They're all over the place—stick figures of a family stuck on the back window or bumper of a car or truck—but are these innocent-seeming decorations actually adding to a family's risk?

The group Search and Rescue Ohio posted the above image on Facebook, showing how a criminal might glean certain important information from car decals—and how he might use that against whoever owns the car. Seeing a child in a football helmet, for example, might mean that that child goes to sports practice after school. "Are you giving free information to criminals?" the image asks.

The image was shared more than 30,000 times, according to Search and Rescue Ohio, making it their "most popular post." But these warnings may be a bit overblown—it's entirely possible that a criminal has never actually used stickers on a car window as vital intelligence that enabled him to rob the family's home or kidnap a child.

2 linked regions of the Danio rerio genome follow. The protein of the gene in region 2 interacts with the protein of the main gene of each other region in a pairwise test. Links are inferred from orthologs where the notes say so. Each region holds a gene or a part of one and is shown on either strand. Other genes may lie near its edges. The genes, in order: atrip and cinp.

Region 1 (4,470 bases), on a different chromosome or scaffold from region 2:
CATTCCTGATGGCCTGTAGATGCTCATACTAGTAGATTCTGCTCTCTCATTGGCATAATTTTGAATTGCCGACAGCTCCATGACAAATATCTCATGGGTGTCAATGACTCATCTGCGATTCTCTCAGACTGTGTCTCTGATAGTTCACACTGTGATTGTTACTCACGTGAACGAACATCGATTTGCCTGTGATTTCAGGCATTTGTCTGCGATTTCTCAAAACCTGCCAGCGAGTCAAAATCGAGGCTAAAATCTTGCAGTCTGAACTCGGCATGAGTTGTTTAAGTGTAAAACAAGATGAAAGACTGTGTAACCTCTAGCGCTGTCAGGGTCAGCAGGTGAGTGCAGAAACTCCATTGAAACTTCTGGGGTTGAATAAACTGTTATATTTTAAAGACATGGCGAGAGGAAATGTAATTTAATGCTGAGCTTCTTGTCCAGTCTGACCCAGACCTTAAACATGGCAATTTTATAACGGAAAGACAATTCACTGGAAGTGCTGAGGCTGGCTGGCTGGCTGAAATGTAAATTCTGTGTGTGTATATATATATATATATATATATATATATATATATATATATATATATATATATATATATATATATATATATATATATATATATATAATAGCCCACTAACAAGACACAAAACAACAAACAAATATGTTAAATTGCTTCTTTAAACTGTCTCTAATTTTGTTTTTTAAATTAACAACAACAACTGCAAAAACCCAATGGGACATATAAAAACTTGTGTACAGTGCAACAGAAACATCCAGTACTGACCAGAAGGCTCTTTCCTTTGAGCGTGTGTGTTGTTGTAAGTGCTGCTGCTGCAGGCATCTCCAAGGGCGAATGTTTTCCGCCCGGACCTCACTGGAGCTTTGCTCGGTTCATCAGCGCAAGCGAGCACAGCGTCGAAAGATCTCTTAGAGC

That's the theory espoused by Jalopnik's Jason Torchinsky:

This is just stupid local-news fear-baiting. Don't fall for it, or, more likely, make sure your mom doesn't fall for it. You can put any kind of insipid stickers that you want on the windows of your car, and unless it's your Social Security number, you're not going to make yourself any more a potential crime victim than you'd normally be.

He makes a fair point (here's one local news station's story). And the only person who should decide what goes on your car window is you, after all. So if you think there's an added risk that comes with these decals, don't put them on your car. But it'll probably make no difference either way.